When we talk about odds in poker, we always refer to them as the odds for and against something happening. They are important to keep in mind, as they are the core of the odds that are an innate part of poker.

However, there are several types of odds and it is necessary to know all of them in order to know how to handle the right numbers at any given moment in the game. One of these types are the implied odds, which are the subject of this article and about which we are going to explain some aspects so that any player who until now has not given much importance to implied odds in poker will do so from now on.

Implied Odds: what are they?

Let’s be clear: implied odds are those odds that take into account the pot and the money (or chips) that we can get in future bets. This is the basic definition that must be clear and, like any other type of odd, they can (and should) be calculated to refine our game and be fine-tuned with the strategy we follow. To calculate the implied odds, you must follow several steps, grouped in three different phases.

  • First, calculate the odds from the outs. To know the implied odds, you first need to know what the odds are based on the outs. We call “outs” the cards that are used to win the hand, and that can be different depending on the cards you have managed to hit.

The outs can be converted into percentages, which is what we are interested in, with the rule of 2 and 4. Each out is 2% of completing a play between phases (from flop to turn, or from turn to river), and $4 of completing the play between the flop and the turn.

  • Next, calculate the pot odds. To calculate the pot odds, we need to consider what bet we have to call and how much that call is in proportion to the pot. We also have to take into account the odds that we have of hitting our target play. Put like that it’s complex, but with a poker calculator it’s something you can look up in a jiffy.

Essentially, calculating pot odds lets you know if it’s worth paying the bet to potentially make a profit. If the payout is too high in proportion to the likelihood of a variable volume reward, it’s in our best interest not to pay.

But there is one thing to consider: the money that comes from the bets we might get if we tie our target hand and the opponent pays. This way we can get an estimate of the implied odds.

  • Then, obtain the implied odds. With the pot odds in our possession, we must obtain an estimate of how much our opponent might end up paying us, as well as the percentage of times he would pay. But be careful: we are not talking about exact values here, only estimates, so you must establish margins of error in your conclusions. Even so, it is extremely useful to make an estimate.

Factors in implied odds to take into account

Beyond any doubt about the usefulness of calculating pot odds, there are a number of considerations and factors that should be taken into account in relation to implied odds. The most important of these are as follows:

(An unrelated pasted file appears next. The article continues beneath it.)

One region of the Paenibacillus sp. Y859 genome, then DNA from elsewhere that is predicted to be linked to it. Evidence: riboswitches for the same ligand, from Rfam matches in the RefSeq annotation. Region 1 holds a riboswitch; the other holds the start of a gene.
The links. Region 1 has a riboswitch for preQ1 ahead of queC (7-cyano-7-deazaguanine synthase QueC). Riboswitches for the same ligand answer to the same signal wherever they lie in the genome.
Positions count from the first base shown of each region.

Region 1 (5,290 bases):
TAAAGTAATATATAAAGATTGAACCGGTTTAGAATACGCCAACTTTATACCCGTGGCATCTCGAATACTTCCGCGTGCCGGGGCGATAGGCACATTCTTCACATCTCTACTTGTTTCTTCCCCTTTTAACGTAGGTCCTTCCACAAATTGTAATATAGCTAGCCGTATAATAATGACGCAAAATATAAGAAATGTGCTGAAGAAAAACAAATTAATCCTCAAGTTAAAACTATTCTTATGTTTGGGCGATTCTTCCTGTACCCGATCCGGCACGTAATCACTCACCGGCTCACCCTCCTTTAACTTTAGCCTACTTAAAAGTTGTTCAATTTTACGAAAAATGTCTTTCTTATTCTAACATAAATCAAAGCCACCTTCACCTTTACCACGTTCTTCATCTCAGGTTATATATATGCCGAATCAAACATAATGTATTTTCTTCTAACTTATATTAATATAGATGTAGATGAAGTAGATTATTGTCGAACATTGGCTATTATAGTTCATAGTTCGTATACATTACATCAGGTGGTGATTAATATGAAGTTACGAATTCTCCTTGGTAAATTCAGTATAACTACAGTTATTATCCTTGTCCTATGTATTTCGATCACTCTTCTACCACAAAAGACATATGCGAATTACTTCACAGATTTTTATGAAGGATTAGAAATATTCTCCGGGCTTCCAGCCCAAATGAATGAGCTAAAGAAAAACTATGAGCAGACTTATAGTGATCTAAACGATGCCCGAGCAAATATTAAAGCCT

• Who are we playing against?
  • How can we rate the aggressiveness of that opponent?
  • What is the strength of that player, is he a calling station?
  • What hands has he played in the moments before and after the river?
  • How likely is he to have bet big on the river for fear of being left out of the pot by a bluff?

To answer all these questions, you need to let the game play out, let the game “roll” a bit to get to know your opponent. That will give your perspective and allow you to get an idea of what the implied odds are more accurately, giving you more value in your estimation.

Tips for mastering implied odds

  • Give value to your result, but don’t make it a law: it’s an approximation that you can use, not an exact figure.
  • Being out of position or not will make a big difference, whether you are facing a bet on the flop and call or a new bet on the turn.
  • Playing OOP and faced with a bet on the flop that you call, your opponent may bet again when you complete your betting, with implied odds.
  • In the same position, there is a chance that your opponent will check during the turn and you may not be able to get three streets worth of value out of the hand, minimizing your ability to grow the pot.
  • Being out of position during a new bet on the turn, if we end up paying the bet and complete the draft on the opponent, the opponent may decide not to bet again, preventing us from winning money from the hand.
  • Playing in position, facing a bet on the flop and having called, we can talk last on the turn, which gives us the advantage of choosing whether to call or raise.

In other words: playing in position we have the opportunity to get value out of our hand, both by betting if they check, and by re-raising if they bet against us. Out of position, it will be the opponent who decides in the last turns of each round, a power that we do not want to give them.


The implicit probabilities are those that, besides taking into account the size of the pot, also contemplate the money or chips that we can obtain from future bets.

It is important to take them into account and learn as soon as possible to calculate some of their factors or their totality, this will make us measure very well the decisions in our game and when we win or lose, we will know exactly how it has happened.

Because mathematics can go for or against us and we can lose up to 2% of possibilities, in the long run, if our calculations are correct, the balance will always be towards the player who better calculates his probabilities.